Apart from Nebraska and Maine, all other 48 states plus the District of Columbia are winner take all states. In the 48 winner-take-all states, all their electoral votes go to the candidate who wins the popular vote in the state.
Effect of Winner Take All States in U.S. Elections
Customarily, the presidential candidate who wins the popular vote in a winner-takes-all state gets all the electoral votes. A candidate needs to gather a majority of the electoral votes to win the presidential election. There’s a total of 538 electoral votes. Therefore, a candidate needs to garner 270 votes to become president. This is to say that the votes of the Electoral College decide who becomes president.
The only two states that don’t follow the winner take it all system, Nebraska and Maine, have five and four electoral votes each. Nebraska - 5 votes. Maine - 4 votes. In Maine and Nebraska, the electoral votes are proportionally distributed based on a candidate’s performance in each congressional district and the state-wide performance.
Drawbacks of the Winner-take-all System.
1. Under-representation of the Minority
In voting districts with a substantial population of minorities, they are severely under-represented in a winner-take-all system. Even if their preferred candidate wins the popular vote nationally but loses in their state, their votes will not count.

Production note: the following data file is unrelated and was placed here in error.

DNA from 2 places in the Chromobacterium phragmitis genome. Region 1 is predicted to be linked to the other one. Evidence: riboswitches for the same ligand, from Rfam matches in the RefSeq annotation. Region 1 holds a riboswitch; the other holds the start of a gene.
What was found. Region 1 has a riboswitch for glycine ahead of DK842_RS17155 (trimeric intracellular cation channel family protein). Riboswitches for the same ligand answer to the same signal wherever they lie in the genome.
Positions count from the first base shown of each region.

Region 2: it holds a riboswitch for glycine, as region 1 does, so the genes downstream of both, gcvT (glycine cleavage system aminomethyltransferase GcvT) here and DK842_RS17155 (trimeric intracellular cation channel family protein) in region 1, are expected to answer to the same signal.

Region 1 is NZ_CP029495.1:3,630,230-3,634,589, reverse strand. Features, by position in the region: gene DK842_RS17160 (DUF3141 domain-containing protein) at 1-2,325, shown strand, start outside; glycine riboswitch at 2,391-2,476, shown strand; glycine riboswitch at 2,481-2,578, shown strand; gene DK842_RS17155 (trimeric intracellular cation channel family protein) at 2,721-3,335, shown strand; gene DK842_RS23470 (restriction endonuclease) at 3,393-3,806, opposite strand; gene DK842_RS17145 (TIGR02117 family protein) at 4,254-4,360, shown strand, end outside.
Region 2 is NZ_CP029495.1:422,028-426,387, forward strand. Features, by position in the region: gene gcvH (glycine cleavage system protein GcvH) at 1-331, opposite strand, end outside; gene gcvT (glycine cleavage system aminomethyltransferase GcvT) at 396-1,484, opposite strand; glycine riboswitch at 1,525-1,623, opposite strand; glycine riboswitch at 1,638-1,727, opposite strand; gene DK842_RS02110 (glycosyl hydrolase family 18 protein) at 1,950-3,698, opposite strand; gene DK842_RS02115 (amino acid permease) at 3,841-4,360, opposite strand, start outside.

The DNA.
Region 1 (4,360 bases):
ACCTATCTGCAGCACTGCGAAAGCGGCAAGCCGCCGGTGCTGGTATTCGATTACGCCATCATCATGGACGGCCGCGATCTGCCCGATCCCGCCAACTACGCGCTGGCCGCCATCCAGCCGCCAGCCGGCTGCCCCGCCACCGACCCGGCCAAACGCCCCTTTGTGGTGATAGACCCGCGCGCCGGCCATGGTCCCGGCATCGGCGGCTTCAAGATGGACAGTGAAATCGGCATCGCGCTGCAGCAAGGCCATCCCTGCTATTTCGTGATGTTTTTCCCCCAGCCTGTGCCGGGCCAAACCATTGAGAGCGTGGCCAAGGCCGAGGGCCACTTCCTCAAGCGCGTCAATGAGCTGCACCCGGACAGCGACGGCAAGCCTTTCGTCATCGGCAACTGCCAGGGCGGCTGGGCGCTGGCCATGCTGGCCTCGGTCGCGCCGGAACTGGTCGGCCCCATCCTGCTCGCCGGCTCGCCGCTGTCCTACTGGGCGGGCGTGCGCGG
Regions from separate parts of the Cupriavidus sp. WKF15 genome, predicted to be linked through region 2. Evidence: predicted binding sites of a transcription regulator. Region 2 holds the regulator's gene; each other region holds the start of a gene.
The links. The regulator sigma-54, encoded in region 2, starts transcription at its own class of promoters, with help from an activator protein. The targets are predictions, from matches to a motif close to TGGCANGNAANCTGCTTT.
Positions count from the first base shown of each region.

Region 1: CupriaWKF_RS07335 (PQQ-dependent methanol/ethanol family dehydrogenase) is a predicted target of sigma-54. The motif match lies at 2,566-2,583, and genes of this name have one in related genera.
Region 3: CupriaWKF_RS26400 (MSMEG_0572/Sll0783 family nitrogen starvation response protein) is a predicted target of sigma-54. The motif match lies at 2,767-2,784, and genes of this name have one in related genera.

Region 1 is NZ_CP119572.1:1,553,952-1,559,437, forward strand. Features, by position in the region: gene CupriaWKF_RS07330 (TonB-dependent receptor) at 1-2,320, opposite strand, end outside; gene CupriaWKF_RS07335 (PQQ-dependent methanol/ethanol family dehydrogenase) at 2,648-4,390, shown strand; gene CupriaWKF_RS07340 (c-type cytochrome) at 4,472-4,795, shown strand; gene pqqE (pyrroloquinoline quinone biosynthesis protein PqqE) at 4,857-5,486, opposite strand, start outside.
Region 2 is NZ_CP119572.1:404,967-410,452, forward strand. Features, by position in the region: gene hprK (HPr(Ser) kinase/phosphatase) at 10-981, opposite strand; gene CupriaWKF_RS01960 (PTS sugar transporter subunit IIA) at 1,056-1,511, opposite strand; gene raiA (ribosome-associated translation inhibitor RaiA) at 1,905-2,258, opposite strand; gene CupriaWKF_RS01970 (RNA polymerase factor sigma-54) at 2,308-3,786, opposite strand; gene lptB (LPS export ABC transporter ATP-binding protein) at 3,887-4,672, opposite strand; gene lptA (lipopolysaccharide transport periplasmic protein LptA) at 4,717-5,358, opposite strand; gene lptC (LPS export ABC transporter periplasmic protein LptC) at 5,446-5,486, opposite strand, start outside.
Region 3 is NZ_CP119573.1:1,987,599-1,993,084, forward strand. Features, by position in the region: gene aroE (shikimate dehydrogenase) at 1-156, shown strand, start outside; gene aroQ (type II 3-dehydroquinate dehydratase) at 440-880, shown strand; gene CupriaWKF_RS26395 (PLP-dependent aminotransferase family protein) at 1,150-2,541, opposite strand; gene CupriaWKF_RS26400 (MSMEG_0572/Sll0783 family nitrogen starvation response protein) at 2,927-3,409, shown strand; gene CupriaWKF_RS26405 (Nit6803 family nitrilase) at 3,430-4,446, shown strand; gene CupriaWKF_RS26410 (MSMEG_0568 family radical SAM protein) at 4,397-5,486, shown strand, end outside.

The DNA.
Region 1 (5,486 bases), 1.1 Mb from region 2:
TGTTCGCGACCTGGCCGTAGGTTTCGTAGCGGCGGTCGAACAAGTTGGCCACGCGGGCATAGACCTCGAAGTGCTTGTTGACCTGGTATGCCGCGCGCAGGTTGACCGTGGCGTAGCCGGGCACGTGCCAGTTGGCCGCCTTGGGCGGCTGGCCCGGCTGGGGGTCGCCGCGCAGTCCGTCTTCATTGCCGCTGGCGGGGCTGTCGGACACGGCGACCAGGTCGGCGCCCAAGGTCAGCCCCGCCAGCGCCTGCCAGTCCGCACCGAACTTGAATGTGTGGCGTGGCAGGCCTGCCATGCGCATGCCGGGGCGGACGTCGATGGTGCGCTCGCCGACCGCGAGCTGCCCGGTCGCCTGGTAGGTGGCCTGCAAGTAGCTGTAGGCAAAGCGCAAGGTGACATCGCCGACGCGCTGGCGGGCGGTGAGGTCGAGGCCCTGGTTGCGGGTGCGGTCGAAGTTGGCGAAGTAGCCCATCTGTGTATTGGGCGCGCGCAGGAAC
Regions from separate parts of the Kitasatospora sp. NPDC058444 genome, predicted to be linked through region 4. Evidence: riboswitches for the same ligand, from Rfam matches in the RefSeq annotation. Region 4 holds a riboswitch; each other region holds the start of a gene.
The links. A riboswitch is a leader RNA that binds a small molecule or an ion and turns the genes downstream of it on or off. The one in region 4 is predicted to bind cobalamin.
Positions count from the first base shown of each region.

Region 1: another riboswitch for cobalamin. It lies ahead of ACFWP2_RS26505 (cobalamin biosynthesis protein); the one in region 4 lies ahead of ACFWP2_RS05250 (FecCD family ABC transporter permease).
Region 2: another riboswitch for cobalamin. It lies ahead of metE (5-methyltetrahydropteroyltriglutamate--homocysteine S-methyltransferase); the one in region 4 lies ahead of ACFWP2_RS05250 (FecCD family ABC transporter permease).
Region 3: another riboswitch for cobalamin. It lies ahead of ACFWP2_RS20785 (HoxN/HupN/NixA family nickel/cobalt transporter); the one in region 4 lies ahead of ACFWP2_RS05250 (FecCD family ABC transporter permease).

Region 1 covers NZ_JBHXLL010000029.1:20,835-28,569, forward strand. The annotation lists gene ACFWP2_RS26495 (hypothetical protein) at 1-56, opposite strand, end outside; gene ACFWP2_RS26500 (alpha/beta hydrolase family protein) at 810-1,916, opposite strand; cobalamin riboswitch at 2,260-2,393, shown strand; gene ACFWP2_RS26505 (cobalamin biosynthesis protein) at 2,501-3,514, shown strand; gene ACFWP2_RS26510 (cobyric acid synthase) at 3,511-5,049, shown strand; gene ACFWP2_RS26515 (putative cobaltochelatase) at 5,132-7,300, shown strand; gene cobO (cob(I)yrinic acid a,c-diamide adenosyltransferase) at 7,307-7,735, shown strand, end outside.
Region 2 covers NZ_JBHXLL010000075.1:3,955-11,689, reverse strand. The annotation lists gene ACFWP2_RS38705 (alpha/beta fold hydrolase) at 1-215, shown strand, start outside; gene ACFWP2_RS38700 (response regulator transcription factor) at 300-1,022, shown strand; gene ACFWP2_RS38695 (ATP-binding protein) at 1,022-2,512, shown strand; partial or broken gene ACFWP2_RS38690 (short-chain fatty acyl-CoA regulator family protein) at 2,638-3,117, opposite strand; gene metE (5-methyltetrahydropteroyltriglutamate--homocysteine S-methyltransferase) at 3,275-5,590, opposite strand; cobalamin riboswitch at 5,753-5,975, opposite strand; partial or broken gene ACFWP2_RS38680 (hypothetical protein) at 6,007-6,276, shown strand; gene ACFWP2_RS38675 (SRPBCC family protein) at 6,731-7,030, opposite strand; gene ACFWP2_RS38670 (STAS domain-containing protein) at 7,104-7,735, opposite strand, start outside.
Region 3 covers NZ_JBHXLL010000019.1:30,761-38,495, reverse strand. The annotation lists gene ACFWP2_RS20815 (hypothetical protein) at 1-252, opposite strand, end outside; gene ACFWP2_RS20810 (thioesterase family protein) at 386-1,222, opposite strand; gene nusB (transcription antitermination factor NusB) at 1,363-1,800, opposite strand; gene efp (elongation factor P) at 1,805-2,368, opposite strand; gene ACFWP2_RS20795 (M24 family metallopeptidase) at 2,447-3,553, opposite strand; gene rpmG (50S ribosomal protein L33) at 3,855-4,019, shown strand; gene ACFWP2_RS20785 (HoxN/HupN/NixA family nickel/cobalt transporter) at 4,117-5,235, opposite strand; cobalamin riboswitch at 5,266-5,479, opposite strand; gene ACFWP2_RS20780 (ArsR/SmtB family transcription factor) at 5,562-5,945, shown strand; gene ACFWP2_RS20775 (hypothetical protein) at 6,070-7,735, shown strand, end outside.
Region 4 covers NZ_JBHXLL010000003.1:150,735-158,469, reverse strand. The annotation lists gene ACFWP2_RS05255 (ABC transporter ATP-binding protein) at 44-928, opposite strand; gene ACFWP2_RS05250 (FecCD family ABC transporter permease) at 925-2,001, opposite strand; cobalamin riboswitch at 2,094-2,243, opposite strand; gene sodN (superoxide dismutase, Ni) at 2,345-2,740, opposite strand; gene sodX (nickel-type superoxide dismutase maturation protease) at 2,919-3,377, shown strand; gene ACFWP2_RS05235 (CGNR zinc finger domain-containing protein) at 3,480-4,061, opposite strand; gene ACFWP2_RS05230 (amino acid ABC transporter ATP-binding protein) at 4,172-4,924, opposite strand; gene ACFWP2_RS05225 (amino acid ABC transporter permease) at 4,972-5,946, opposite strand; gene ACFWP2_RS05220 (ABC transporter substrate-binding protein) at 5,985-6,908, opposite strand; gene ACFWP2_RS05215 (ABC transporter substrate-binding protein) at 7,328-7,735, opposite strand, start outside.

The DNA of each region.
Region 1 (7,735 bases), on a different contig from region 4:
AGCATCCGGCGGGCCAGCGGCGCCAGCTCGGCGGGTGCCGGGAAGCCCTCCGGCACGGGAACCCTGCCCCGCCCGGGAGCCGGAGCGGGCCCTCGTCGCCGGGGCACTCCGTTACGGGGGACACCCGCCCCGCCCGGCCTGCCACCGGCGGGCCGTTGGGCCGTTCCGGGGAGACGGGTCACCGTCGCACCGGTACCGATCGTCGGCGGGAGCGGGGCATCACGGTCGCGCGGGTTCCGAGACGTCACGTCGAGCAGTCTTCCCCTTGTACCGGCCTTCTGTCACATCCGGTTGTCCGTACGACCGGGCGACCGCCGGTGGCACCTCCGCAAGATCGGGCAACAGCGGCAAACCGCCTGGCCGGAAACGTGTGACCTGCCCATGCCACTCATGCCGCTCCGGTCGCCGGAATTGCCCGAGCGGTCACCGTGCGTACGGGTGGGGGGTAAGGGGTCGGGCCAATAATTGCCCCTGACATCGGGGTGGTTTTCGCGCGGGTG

Minorities voting in a state dominated by one political viewpoint in a winner take all state may never have their say unless they subscribe to the prevalent ideology. Being minorities, the popular political view may not accommodate their interests.
2. Even the Majority may Lose in a Winner-Take-All System
In a winner-take-all system, even the majority may not have their way sometimes. A candidate can win the popular vote nationally but lose the electoral vote and fail to clinch the presidency besides getting the most votes. This happened in the 2016 and 2000 elections.
3. It Fosters Under Voting
People living in winner take all states may not be motivated to vote, more so if they don’t share the popular opinion in their state. Since it’s already pre-determined that the electoral votes will go to the candidate who gets the popular vote in the state, those who support a different candidate may be dispirited to vote.